SolarCity Corp (NASDAQ:SCTY) is in the news after the company announced a technology breakthrough and a bearish hedge fund manager slammed it afterwards. Jim Chanos of Kynikos implied SolarCity was being disingenuous after SolarCity announced the cost of a new uber-efficient panel would be $0.55 per watt by 2017. Chanos noted that similar panels made in China would be as low as $0.30 per watt by 2017. Shares of SolarCity rallied more than 7.29% on Friday, but are down 13% year-to-date. Let’s examine SolarCity in depth and see how the smart money feels about the renewable tech company.
We mention the hedge fund activity concerning SolarCity Corp (NASDAQ:SCTY), because our research has shown that historically their stock picks delivered superior risk-adjusted returns. This is especially true in the small-cap space. The 50 most popular large-cap stocks among hedge funds had a monthly alpha of about six basis points per month between 1999 and 2012; however the 15 most popular small-cap stocks delivered a monthly alpha of 80 basis points during the same period. This means investors would have generated a double-digit alpha per year simply by imitating hedge funds’ top 15 small-cap ideas. We have been tracking the performance of these stocks since the end of August 2012 in real time and these stocks beat the market by 60 percentage points (118% return vs. the S&P 500’s 57.6% gain) over the last 37 months (see the details here).
From SolarCity’s investor relations:
“SolarCity (NASDAQ: SCTY) has built the world’s most efficient rooftop solar panel, with a module efficiency exceeding 22 percent. The new SolarCity panel generates more power per square foot and harvests more energy over a year than any other rooftop panel in production, and will be the highest volume solar panel manufactured in the Western Hemisphere.
SolarCity’s new panel—created via a proprietary process that significantly reduces the manufacturing cost relative to other high-efficiency technologies—is the same size as standard efficiency solar panels, but produces 30-40 percent more power. SolarCity’s panel also performs better than other modules in high temperatures, which allows it to produce even more energy on an annual basis than other solar panels of comparable size.”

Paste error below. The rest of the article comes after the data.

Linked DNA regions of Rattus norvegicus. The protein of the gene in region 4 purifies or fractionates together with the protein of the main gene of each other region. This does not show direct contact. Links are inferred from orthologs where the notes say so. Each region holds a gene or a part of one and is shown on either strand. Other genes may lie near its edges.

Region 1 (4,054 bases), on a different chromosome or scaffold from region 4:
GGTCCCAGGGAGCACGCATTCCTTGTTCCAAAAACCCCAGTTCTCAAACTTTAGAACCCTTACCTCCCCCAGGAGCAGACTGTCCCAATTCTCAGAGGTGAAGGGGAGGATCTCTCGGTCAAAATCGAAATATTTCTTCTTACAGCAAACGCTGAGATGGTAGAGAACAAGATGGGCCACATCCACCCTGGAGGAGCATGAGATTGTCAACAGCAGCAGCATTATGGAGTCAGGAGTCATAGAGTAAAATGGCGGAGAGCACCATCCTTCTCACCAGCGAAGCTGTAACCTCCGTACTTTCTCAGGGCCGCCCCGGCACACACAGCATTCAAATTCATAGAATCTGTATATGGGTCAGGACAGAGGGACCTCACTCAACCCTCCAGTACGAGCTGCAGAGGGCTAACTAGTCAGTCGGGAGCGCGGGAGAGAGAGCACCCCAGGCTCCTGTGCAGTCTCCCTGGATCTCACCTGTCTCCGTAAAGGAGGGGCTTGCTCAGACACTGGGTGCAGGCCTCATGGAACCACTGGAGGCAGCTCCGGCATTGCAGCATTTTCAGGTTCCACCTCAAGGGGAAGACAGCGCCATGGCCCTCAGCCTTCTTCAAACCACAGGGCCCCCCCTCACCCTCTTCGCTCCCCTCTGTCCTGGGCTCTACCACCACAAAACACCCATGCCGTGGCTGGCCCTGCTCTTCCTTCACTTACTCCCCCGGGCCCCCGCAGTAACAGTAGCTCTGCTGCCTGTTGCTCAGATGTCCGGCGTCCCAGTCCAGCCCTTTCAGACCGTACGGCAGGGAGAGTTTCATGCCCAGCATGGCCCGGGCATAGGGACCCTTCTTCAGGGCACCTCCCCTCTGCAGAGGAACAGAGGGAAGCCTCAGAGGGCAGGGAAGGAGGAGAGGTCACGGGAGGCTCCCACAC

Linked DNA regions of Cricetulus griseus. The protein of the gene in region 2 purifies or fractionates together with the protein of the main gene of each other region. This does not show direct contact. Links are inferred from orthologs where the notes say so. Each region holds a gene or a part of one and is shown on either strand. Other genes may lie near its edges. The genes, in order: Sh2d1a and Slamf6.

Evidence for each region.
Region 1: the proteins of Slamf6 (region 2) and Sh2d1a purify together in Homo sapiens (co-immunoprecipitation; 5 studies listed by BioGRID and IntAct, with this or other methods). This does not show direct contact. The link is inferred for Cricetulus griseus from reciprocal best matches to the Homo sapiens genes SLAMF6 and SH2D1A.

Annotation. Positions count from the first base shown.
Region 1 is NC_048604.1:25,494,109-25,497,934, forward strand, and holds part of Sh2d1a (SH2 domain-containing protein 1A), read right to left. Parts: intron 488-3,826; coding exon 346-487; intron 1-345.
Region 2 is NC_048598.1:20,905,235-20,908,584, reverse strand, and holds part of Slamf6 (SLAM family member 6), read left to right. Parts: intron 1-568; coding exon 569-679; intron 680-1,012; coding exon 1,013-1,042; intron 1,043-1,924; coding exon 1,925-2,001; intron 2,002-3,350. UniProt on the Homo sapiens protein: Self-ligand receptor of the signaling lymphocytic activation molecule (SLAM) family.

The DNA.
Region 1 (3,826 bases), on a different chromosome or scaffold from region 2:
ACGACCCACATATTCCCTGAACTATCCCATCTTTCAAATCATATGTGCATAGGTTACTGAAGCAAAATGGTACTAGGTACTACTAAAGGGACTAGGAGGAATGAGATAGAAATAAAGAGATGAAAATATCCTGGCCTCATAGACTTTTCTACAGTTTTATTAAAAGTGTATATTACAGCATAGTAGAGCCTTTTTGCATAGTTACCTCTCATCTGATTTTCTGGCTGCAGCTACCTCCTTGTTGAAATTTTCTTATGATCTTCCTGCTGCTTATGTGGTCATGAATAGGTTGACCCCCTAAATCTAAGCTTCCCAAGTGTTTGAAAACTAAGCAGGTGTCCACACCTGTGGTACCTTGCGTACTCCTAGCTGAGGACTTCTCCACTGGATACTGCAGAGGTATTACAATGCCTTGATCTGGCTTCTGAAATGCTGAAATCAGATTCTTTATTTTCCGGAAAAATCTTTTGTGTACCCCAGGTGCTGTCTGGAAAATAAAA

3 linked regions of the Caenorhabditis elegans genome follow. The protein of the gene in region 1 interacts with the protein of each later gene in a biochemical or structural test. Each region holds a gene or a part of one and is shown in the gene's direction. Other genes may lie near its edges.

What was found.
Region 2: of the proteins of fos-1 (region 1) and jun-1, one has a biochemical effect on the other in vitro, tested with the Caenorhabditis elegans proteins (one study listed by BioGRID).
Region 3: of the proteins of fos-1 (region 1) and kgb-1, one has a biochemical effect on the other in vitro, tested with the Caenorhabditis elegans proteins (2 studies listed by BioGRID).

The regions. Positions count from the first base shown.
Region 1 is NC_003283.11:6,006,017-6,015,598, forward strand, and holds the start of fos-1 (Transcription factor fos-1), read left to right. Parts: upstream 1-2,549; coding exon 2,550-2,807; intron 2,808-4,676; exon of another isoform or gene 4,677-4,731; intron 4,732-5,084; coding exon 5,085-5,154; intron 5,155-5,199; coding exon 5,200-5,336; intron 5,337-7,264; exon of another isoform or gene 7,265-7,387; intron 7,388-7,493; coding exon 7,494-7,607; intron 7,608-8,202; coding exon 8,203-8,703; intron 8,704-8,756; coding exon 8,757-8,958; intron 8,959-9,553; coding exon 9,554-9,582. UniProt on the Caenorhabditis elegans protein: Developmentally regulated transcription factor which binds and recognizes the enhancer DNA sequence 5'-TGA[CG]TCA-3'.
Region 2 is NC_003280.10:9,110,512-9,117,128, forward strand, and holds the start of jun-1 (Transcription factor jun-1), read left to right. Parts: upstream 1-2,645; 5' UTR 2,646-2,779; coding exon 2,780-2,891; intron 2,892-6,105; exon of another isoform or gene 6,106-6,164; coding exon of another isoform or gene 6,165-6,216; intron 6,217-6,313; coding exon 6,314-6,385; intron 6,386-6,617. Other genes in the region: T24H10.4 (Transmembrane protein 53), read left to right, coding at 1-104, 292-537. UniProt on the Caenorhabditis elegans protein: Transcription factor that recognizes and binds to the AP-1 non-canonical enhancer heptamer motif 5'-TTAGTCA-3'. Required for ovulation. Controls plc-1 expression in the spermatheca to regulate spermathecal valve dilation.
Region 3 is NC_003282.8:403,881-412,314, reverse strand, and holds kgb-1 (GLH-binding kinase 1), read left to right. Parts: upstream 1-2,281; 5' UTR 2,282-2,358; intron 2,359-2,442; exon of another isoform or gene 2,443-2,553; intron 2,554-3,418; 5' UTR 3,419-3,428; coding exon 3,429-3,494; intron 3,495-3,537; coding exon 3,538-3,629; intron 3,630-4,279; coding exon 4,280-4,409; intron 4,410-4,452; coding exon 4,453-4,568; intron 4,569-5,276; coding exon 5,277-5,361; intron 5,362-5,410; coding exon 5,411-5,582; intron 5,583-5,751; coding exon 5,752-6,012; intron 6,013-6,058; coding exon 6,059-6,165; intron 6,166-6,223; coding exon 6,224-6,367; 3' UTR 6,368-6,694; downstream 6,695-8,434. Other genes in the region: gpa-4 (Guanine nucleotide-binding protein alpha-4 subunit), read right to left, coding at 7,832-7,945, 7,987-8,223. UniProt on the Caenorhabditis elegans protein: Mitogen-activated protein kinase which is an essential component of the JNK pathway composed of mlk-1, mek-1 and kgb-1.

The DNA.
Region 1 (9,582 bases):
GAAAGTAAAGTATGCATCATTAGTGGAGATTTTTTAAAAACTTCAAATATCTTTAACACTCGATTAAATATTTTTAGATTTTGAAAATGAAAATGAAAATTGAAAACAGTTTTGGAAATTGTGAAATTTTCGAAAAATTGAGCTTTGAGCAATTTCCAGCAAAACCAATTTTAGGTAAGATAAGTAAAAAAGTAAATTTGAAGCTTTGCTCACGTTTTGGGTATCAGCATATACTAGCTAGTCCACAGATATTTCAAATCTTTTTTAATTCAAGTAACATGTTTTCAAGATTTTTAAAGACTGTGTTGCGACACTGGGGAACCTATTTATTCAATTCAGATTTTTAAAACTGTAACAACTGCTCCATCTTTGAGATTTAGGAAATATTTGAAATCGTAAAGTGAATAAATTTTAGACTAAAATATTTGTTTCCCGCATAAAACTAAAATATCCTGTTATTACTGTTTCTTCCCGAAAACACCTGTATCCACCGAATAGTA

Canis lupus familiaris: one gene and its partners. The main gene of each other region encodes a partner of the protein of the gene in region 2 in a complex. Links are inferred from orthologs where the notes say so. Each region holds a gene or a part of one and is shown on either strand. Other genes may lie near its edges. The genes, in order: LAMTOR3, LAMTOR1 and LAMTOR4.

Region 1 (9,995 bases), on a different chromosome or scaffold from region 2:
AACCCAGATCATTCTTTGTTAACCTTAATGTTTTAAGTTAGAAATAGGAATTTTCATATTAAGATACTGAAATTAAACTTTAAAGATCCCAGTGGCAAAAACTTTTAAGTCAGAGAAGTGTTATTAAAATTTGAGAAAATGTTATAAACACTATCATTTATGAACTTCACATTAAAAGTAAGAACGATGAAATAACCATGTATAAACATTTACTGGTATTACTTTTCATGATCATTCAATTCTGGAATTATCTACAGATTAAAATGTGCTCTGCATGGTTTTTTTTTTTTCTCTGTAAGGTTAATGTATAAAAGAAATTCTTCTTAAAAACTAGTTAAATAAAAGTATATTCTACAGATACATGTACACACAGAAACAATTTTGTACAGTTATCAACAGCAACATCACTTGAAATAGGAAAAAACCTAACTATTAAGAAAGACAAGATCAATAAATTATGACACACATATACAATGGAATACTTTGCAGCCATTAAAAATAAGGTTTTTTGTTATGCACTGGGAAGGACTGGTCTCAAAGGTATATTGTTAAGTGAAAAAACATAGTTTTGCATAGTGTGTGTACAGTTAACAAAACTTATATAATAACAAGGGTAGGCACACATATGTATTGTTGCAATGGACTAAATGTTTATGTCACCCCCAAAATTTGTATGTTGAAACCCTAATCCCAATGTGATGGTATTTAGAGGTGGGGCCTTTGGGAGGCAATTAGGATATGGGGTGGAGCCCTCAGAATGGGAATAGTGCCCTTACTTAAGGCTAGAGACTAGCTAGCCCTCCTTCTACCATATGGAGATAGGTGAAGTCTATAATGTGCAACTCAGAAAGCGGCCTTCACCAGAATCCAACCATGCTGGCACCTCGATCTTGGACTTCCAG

SolarCity’s technology breakthrough is important, because it makes the company more competitive. The company used to install and finance solar panels, but not produce them, and changed its mind after the US imposed tariffs on Chinese panels beginning in June of last year. Management bought domestic solar module maker Silevo later in the month to take advantage of those new duties. With the new high efficiency panels, SolarCity can offer its customers a better value and realize greater margins per installation.
Chanos’ comment on Chinese cost per watt is relevant, but would be more relevant if the U.S. rolled back the tariffs on Chinese solar imports. The investor is short SolarCity and thinks the company is similar to a subprime financing company, because many of SolarCity customers might default once solar prices fall substantially. So far solar prices have not fallen far enough to prove Chanos right. Chanos doesn’t think SolarCity should trade for more than 1.3 times tangible book value, or roughly $10 per share.
However, overall, hedge funds are bullish on SolarCity, since they amassed almost 25% of the company at the end of June (see how it ranked among other renewable energy stocks). Of the around 730 funds we track, 34 held stakes worth $1.28 billion in aggregate at the end of the second quarter, compared to 36 funds with positions valued at $1.02 billion on March 31. Karthik Sarma‘s SRS Investment Management owns 8 million shares, while Joshua Friedman and Mitchell Julis’ Canyon Capital Advisors owns 3.03 million shares. John Burbank’s Passport Capital holds 2.84 million shares too. Currently, around 44.8% of SolarCity’s float are short with Chanos being one of them.
Although SolarCity shares are down 13.2% year to date, the stock has performed better than its peers. SolarCity has largely sidestepped the solar yieldco carnage caused by low crude prices and is growing rapidly. Management will need to execute well as rising interest rates and expiring tax credits are on the horizon.